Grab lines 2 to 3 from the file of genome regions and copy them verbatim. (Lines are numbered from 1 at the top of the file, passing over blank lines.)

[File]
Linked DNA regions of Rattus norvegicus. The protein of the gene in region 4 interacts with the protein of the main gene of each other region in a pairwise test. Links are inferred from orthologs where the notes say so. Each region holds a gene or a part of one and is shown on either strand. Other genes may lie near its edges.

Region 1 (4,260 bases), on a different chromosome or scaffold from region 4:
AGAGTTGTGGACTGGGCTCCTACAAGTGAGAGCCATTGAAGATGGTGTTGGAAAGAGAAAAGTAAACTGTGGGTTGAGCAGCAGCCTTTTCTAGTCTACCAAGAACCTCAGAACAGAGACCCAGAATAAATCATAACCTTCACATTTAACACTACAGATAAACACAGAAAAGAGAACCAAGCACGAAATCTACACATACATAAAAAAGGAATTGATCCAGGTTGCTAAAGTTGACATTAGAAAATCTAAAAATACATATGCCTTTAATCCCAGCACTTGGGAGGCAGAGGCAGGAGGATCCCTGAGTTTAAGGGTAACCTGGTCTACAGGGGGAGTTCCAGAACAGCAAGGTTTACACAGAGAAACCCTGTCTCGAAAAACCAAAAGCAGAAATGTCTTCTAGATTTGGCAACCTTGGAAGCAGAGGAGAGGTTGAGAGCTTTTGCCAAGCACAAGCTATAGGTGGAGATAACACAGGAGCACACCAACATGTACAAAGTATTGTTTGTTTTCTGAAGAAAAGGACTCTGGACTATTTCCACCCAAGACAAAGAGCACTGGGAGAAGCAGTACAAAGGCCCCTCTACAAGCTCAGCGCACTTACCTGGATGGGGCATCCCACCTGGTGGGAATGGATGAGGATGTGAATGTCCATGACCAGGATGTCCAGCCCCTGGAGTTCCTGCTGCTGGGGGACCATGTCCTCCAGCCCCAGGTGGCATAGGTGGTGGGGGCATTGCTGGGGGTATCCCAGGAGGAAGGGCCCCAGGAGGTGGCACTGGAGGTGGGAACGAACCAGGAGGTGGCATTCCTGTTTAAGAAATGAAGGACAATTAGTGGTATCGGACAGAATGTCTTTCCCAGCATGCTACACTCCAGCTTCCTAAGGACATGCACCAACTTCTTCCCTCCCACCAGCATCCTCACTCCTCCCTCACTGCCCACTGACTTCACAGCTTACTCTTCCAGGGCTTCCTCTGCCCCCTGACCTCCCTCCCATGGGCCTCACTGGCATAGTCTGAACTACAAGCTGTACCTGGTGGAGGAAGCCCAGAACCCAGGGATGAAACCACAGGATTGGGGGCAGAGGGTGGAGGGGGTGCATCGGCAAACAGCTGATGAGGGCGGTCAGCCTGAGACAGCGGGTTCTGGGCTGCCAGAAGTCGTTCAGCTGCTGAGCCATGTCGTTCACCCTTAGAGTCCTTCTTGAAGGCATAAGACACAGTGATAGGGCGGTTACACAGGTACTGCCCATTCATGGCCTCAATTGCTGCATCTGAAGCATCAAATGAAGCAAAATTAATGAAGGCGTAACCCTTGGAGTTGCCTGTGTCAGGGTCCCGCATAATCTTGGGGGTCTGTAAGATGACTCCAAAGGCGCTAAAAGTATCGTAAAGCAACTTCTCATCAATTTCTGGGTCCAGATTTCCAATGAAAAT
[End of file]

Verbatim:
Region 1 (4,260 bases), on a different chromosome or scaffold from region 4:
AGAGTTGTGGACTGGGCTCCTACAAGTGAGAGCCATTGAAGATGGTGTTGGAAAGAGAAAAGTAAACTGTGGGTTGAGCAGCAGCCTTTTCTAGTCTACCAAGAACCTCAGAACAGAGACCCAGAATAAATCATAACCTTCACATTTAACACTACAGATAAACACAGAAAAGAGAACCAAGCACGAAATCTACACATACATAAAAAAGGAATTGATCCAGGTTGCTAAAGTTGACATTAGAAAATCTAAAAATACATATGCCTTTAATCCCAGCACTTGGGAGGCAGAGGCAGGAGGATCCCTGAGTTTAAGGGTAACCTGGTCTACAGGGGGAGTTCCAGAACAGCAAGGTTTACACAGAGAAACCCTGTCTCGAAAAACCAAAAGCAGAAATGTCTTCTAGATTTGGCAACCTTGGAAGCAGAGGAGAGGTTGAGAGCTTTTGCCAAGCACAAGCTATAGGTGGAGATAACACAGGAGCACACCAACATGTACAAAGTATTGTTTGTTTTCTGAAGAAAAGGACTCTGGACTATTTCCACCCAAGACAAAGAGCACTGGGAGAAGCAGTACAAAGGCCCCTCTACAAGCTCAGCGCACTTACCTGGATGGGGCATCCCACCTGGTGGGAATGGATGAGGATGTGAATGTCCATGACCAGGATGTCCAGCCCCTGGAGTTCCTGCTGCTGGGGGACCATGTCCTCCAGCCCCAGGTGGCATAGGTGGTGGGGGCATTGCTGGGGGTATCCCAGGAGGAAGGGCCCCAGGAGGTGGCACTGGAGGTGGGAACGAACCAGGAGGTGGCATTCCTGTTTAAGAAATGAAGGACAATTAGTGGTATCGGACAGAATGTCTTTCCCAGCATGCTACACTCCAGCTTCCTAAGGACATGCACCAACTTCTTCCCTCCCACCAGCATCCTCACTCCTCCCTCACTGCCCACTGACTTCACAGCTTACTCTTCCAGGGCTTCCTCTGCCCCCTGACCTCCCTCCCATGGGCCTCACTGGCATAGTCTGAACTACAAGCTGTACCTGGTGGAGGAAGCCCAGAACCCAGGGATGAAACCACAGGATTGGGGGCAGAGGGTGGAGGGGGTGCATCGGCAAACAGCTGATGAGGGCGGTCAGCCTGAGACAGCGGGTTCTGGGCTGCCAGAAGTCGTTCAGCTGCTGAGCCATGTCGTTCACCCTTAGAGTCCTTCTTGAAGGCATAAGACACAGTGATAGGGCGGTTACACAGGTACTGCCCATTCATGGCCTCAATTGCTGCATCTGAAGCATCAAATGAAGCAAAATTAATGAAGGCGTAACCCTTGGAGTTGCCTGTGTCAGGGTCCCGCATAATCTTGGGGGTCTGTAAGATGACTCCAAAGGCGCTAAAAGTATCGTAAAGCAACTTCTCATCAATTTCTGGGTCCAGATTTCCAATGAAAAT